Blue Man Group ready to color Everett

  • By Andy Rathbun Herald Writer
  • Thursday, January 24, 2008 2:41pm
  • LifeGo-See-Do

Before he started painting himself blue for a living, Zach Buell was a typical struggling actor, living in New York City, producing his own material, working off-off-Broadway.

He hadn’t seen the Blue Man Group perform, but he fit the job requirements: He stood between 5 feet 10 inches and 6 feet 1 inch, had an athletic build, could act, and had drumming experience from high school band.

Now three years into his career as a Blue Man, Buell plans to hit Everett tonight as the group brings its frothy blend of rock music and paint, “How to Be a Megastar Tour 2.1,” to Comcast Arena at Everett Events Center.

Buell, speaking from his home base in Chicago, said the show pays homage to arena rock of past decades.

“The big bombastic light shows, you know, Queen and Kiss and Zeppelin, bands like that,” Buell said. “But at the same time, we are poking fun at rock stars and pop idols and culture.”

The 2.1 show is not light years apart from version 2.0, which sold out its Everett date in 2007. There’s a new song, “Rock and Go,” while another song, “Exhibit 13,” has been retired.

“People who have seen the 2.0 version, it’s 80 percent the same, but they would be in for some different things, some new surprises here and there,” Buell said.

Describing those surprises might be tough, but then, describing any Blue Man Group show is difficult; The Los Angeles Times settled on calling one “a postmodern vaudeville routine.”

The act sprung from the minds of Matt Goldman, Phil Stanton and Chris Wink in the 1980s. The friends drew attention with public displays: holding a funeral for the 1980s in Central Park two years before the decade’s end, setting up a fake dance club without music outside a popular nightspot.

The trio launched a stage show in 1991, settling on a few constant elements. Three blue men, with bald and shiny blue heads, would toy with ideas both highminded, like the way information flows in a modern age, and borderline infantile, like how hitting a paint-covered drum looks cool.

The show took off, spawning residencies in places like Tokyo, Las Vegas and Berlin. It also gave the Blue Man Group celebrity cachet, leading to Intel TV commercials and cameos on the sitcom “Arrested Development.”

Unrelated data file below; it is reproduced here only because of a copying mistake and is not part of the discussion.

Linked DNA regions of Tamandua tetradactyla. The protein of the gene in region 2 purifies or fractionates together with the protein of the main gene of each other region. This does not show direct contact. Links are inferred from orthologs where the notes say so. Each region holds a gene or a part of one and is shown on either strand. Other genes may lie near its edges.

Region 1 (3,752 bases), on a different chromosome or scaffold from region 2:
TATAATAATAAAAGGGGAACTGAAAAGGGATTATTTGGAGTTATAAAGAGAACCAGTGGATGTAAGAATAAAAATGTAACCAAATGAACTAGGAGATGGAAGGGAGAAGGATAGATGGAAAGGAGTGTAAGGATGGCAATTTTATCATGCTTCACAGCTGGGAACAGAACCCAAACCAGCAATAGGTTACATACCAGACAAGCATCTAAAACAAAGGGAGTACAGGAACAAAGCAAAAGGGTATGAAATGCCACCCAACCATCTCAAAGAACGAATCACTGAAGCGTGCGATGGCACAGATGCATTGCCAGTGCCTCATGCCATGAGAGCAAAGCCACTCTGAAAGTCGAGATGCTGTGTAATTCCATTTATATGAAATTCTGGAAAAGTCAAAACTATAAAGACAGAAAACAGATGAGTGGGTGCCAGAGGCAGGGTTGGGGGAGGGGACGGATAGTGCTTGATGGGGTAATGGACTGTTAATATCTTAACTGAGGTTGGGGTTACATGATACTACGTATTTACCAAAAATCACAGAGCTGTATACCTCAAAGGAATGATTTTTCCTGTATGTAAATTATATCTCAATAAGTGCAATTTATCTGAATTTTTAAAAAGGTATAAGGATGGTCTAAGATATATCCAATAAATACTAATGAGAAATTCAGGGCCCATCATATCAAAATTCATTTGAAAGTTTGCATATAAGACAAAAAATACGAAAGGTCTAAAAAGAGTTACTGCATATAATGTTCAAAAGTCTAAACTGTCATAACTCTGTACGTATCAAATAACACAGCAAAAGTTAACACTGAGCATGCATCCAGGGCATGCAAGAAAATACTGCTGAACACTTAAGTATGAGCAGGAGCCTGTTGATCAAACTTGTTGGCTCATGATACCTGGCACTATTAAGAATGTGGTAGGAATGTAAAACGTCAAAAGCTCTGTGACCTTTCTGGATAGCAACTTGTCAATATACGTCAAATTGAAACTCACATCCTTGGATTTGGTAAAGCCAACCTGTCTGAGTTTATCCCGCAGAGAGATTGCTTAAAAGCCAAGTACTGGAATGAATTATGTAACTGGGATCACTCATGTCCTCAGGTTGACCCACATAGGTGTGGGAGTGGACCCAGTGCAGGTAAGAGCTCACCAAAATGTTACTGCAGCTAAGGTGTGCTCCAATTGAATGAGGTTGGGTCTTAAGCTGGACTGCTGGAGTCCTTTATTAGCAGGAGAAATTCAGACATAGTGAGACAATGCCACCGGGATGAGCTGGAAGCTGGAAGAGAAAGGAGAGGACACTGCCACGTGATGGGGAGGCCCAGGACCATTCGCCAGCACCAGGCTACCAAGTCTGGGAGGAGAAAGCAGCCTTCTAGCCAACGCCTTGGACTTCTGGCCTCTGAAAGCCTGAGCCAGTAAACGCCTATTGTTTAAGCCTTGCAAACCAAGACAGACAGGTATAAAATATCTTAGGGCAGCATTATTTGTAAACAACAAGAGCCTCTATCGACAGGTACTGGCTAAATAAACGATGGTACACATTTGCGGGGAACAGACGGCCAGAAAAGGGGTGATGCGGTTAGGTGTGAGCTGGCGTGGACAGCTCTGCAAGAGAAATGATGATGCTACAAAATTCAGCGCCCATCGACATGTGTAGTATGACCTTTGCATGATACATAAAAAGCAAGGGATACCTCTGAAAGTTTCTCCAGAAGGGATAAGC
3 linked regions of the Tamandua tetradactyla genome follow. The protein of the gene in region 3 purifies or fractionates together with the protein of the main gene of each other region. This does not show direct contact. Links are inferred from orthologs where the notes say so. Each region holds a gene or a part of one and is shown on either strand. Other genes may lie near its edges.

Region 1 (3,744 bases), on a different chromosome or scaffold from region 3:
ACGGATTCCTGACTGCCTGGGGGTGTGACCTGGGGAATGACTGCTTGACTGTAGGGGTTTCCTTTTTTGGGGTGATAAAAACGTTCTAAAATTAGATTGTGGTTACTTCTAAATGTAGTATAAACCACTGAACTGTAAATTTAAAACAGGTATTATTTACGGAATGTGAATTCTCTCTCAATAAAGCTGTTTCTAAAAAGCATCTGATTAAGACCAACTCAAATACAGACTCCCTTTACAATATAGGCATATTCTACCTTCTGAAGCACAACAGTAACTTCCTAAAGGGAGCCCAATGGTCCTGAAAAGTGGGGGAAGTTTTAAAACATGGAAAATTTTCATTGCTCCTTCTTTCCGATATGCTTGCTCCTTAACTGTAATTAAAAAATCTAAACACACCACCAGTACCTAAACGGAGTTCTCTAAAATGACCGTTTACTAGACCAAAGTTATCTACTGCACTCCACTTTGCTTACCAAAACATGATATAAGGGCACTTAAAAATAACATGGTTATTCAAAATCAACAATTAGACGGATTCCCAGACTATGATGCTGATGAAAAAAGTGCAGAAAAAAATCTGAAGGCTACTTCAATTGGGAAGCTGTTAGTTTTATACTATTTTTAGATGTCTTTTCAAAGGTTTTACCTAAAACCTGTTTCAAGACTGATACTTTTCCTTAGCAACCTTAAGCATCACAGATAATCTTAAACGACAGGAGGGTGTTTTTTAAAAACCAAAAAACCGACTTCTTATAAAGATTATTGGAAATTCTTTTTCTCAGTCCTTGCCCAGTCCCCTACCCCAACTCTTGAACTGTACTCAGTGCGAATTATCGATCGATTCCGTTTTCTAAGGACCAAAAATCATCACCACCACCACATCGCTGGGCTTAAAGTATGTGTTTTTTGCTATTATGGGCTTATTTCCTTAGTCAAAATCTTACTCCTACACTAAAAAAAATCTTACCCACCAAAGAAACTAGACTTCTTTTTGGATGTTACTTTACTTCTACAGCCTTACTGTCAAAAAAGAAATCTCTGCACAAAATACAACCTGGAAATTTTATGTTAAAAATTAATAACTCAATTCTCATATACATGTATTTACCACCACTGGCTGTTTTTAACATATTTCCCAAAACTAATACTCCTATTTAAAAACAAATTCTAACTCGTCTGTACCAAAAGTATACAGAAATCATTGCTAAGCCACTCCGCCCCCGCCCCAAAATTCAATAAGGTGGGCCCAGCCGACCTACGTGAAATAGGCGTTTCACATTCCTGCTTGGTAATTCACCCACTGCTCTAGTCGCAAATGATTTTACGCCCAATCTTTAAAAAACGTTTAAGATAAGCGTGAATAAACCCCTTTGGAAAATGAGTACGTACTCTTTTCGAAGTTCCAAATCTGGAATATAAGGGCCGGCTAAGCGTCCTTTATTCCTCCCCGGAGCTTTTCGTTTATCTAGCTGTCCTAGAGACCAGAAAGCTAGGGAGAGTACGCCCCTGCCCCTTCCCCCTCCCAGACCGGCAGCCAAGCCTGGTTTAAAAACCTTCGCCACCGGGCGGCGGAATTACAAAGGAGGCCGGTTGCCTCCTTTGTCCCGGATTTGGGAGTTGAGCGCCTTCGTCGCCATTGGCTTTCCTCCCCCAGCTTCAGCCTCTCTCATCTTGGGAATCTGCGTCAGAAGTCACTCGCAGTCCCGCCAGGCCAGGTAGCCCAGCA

Endorsements and arena tours may have heightened expectations and led to some minor backlash for the group. In an otherwise positive 2005 theater review, for example, the New York Times called the group’s newer rock and roll material “somewhat stale.”

Still, for the uninitiated, Blue Man Group is likely to feel fresh.

Some elements of the arena show call for audience participation, another tool in the Blue Man utility belt, and change subtly on a nightly basis. For instance, at one point, the Blue Men, who never speak, have to convince an audience member to give them a credit card.

“We don’t use a plant,” Buell, 34, said. “We go out there and have to figure out how to get an audience member to (let us) borrow one of their credit cards. We have to figure that out every night.”

Buell likes those challenges, and also enjoys exploring different motivations for his character. He hesitates to settle on a definite back story for the Blue Man, instead relating an idea the group uses in auditions: Actors are told to imagine the Blue Men belong to a culture that lives on one side of a mountain, with ours on the other.

“One day, a team of three daring Blue Men decided to, for whatever reason, venture there and visit this other culture that they’ve only heard snippets about,” Buell said. “And then, when they’re there, they’re just trying to do it right, get things right. They don’t know what’s sacred, what’s frivolous.”

Speaking of unknowns, being a Blue Man comes with an odd sort of fame. While Buell plays to packed arenas — the last Everett show drew more than 8,000 people — once his makeup comes off, he can slip back into an ordinary and anonymous life.

He said that at parties, people sometimes are surprised to find out about his job.

“They’re like, ‘Oh my gosh, you?’ ” Buell said. “There’s that duality. They’re meeting Clark Kent and finding out he’s Superman.”

Reporter Andy Rathbun: 425-339-3455 or e-mail

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